That’s why you’ve worked so hard to gather all those details about your audience from the get-go. To prevent impersonal, irrelevant, slightly (or hugely) frustrating email copy that will alienate your recipients.

    With custom fields (merge tags in EmailOut), all stored information about your leads/subscribers/customers (i.e. age, gender, shoe size, location, birthday, etc.) can be used to personalize your email copy.


    Pointers to keep in mind when crafting your email copy –
    • be less formal – regardless of the industry you’re in, make your email copy friendly and personable but avoid jargon at all costs.
    • use humour – it’s an excellent ice-breaker and it will make your emails feel like they come from a friend.
    • be relevant – use the collected data to create content even the recipients didn’t know they needed. In short, deliver relevant info, offers, tips, etc.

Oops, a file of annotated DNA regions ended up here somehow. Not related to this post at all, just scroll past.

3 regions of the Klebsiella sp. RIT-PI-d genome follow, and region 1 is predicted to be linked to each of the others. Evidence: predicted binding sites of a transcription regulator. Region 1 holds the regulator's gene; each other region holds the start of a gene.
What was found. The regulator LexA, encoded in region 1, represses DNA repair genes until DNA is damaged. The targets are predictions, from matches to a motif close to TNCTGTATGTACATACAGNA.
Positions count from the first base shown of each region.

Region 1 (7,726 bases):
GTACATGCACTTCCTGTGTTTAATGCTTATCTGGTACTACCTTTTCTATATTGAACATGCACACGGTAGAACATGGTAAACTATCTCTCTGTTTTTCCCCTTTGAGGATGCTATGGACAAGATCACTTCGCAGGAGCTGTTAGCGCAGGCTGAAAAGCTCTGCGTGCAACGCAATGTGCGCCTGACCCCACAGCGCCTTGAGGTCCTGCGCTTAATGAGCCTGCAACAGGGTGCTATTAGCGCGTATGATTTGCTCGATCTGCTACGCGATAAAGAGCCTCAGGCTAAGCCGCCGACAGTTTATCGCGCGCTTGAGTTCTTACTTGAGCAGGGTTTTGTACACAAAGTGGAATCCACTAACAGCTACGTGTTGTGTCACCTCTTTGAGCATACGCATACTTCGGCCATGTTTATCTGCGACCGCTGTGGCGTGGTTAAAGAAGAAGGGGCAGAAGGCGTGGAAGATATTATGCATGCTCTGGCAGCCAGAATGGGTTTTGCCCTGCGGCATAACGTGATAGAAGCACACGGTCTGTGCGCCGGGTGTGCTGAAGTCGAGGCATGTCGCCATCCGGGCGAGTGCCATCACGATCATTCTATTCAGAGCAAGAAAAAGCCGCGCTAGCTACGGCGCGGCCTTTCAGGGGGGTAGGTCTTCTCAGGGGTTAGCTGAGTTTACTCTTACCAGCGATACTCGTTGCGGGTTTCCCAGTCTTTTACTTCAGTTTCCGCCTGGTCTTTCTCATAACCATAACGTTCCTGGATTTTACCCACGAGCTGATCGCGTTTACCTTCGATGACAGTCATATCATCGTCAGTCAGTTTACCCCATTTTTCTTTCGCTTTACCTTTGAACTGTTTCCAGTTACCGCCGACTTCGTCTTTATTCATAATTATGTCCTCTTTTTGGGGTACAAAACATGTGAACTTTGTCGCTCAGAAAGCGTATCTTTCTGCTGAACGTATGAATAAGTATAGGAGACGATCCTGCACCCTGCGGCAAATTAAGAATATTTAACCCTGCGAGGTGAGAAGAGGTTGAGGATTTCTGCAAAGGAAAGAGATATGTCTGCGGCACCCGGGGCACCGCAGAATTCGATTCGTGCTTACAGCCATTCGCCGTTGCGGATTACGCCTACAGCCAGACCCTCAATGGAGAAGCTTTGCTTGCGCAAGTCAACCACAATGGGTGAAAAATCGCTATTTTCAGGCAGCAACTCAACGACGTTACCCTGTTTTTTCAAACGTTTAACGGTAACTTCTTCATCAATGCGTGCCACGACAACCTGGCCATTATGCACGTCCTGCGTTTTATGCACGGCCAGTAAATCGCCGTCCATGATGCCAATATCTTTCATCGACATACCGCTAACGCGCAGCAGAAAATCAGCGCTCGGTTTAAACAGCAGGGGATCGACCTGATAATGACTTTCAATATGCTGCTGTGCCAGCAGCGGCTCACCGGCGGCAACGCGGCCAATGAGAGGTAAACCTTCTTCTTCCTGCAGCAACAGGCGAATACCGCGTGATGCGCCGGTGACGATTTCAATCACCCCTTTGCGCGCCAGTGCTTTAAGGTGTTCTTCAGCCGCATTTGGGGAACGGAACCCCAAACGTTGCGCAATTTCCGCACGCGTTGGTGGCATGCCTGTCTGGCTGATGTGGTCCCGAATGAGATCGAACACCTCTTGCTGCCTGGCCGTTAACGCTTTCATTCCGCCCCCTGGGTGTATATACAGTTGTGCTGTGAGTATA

Pro tip: Be careful of the atmosphere you’re setting with your email copy. You don’t want to overwhelm your recipients or come across as too impersonal. Find a balance.

    Dynamic Content

    With the help of dynamic content, you will be able to make any changes to your email copy based on the leads/subscribers/customers information (i.e. preferences, age, gender, location, occupation, etc.) and personalize specific elements of your campaign such as the text, visuals and/or call-to-actions (CTAs).

    Images, GIFs, illustrations and cinemagraphs are all important visual elements of any email marketing campaign as they compliment the email copy. However, it goes beyond just dumping relevant images into your email campaign.